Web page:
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Effects of Gravitational and Optical Stimulation on the Perception of Target Elevation  (2001)
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We examined the combined effects of gravitational and optical stimulation on perceived target elevation by independently altering gravitational-inertial force and both the orientation and structure of a background visual array. Eighteen observers set a target to the apparent horizon while experiencing 1.0, 1.5, or 2.0 Gz in the human centrifuge at NASA-Ames Research Center. The target was viewed against the far wall of a box that was pitched at various angles; the box was brightly illuminated, had only its interior edges dimly illuminated, or was kept dark. Target settings were lowered as Gz increased; this effect was reduced when the box was illuminated. Also, target settings were displaced in the direction the box was pitched when it was visible. Results are attributed to the combined influence of otolith-oculomotor mechanisms that underlie the elevator illusion and visual-oculomotor mechanisms (optostatic responses) that underlie the perceptual effects of viewing pitched visual arrays.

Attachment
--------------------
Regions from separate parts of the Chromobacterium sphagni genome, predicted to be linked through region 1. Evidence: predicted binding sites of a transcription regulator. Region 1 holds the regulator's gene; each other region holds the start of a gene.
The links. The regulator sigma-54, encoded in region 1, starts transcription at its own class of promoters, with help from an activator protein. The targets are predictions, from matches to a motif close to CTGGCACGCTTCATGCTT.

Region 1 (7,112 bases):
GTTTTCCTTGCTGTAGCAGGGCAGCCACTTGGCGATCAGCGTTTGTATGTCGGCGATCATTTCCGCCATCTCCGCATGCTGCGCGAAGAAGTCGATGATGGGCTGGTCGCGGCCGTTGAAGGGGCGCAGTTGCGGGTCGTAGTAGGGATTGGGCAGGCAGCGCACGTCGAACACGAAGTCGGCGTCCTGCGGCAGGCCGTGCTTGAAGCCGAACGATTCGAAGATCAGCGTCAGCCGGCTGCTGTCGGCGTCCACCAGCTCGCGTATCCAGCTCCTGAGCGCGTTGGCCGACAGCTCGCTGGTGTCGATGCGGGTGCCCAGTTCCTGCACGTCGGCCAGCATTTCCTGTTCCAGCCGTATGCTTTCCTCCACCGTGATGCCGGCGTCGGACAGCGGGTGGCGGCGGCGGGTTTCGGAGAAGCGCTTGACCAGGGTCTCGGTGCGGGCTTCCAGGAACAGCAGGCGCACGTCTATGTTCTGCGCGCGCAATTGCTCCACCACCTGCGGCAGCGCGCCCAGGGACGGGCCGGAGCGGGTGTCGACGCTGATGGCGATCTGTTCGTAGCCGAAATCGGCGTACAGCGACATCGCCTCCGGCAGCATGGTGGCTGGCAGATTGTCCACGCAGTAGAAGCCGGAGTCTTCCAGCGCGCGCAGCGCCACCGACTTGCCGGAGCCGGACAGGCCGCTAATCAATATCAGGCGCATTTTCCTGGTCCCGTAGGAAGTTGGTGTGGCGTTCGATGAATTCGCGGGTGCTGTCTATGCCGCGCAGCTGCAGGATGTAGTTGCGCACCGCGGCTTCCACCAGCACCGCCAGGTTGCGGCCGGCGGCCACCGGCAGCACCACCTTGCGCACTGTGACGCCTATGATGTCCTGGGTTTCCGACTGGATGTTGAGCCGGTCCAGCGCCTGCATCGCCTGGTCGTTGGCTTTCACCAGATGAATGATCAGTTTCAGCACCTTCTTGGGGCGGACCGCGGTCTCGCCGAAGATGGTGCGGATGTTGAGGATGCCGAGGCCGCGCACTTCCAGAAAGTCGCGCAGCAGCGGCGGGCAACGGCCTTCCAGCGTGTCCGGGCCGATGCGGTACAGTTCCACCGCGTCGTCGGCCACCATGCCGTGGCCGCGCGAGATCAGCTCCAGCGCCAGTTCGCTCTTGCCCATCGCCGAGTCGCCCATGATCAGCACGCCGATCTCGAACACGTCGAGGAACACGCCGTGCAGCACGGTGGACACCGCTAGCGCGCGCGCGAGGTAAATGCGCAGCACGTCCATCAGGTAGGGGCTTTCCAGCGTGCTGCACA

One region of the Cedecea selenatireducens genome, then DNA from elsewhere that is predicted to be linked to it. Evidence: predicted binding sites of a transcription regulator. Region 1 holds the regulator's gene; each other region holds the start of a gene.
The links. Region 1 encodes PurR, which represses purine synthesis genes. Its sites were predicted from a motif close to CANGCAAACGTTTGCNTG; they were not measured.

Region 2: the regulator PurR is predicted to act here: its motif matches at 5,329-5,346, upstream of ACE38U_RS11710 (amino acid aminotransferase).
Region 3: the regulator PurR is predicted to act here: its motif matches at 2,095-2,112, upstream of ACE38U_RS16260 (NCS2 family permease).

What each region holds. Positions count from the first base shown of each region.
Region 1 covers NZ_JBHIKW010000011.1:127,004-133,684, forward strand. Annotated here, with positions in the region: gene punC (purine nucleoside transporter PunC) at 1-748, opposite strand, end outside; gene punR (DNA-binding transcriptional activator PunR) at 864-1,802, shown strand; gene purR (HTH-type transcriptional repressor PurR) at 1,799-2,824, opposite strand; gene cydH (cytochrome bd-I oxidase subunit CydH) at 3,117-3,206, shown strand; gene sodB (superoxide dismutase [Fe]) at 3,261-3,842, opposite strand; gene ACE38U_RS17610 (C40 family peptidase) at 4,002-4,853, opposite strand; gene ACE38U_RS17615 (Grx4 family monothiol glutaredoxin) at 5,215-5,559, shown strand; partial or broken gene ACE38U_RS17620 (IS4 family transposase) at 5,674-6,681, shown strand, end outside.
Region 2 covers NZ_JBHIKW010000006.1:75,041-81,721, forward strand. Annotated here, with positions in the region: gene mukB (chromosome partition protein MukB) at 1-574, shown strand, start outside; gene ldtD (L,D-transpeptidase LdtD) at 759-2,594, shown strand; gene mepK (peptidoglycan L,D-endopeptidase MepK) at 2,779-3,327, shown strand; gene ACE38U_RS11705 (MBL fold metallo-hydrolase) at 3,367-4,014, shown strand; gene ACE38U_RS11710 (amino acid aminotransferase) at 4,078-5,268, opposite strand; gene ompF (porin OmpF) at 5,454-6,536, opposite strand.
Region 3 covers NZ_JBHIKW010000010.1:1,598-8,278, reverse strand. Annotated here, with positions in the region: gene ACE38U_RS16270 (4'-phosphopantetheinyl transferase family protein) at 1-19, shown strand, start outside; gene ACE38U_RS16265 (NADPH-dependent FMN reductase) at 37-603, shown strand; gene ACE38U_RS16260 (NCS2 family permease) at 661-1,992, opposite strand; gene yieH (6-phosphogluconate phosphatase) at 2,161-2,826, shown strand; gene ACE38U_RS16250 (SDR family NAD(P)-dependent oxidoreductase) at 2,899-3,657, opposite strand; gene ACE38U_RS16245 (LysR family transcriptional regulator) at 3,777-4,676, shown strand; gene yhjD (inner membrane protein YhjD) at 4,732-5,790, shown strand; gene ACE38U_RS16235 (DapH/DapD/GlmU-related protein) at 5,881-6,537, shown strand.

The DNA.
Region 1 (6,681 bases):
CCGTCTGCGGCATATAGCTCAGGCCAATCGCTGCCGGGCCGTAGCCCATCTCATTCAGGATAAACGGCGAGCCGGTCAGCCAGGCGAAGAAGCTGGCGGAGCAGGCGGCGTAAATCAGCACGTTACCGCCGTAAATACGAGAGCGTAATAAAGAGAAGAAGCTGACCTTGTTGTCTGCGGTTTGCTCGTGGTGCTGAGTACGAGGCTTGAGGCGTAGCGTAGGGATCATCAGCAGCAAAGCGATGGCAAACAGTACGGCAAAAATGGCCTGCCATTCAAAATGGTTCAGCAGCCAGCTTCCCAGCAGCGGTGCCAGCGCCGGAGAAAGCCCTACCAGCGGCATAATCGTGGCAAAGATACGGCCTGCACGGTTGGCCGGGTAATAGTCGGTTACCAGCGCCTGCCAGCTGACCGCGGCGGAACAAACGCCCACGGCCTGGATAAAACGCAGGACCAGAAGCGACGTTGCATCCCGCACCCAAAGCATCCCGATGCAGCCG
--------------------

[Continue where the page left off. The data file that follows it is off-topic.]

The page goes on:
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centrifuge, elevator illusion, gravity, human, hypergravity, optostatic responses, orientation, otolith-oculomotor, perceptual effects p, percieved target ele, pitched box, pitched visual array, vision, visual-oculomotor me
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Perception and Psychophysics, 2001, 63(1): 29-35
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Last Updated: August 15, 2019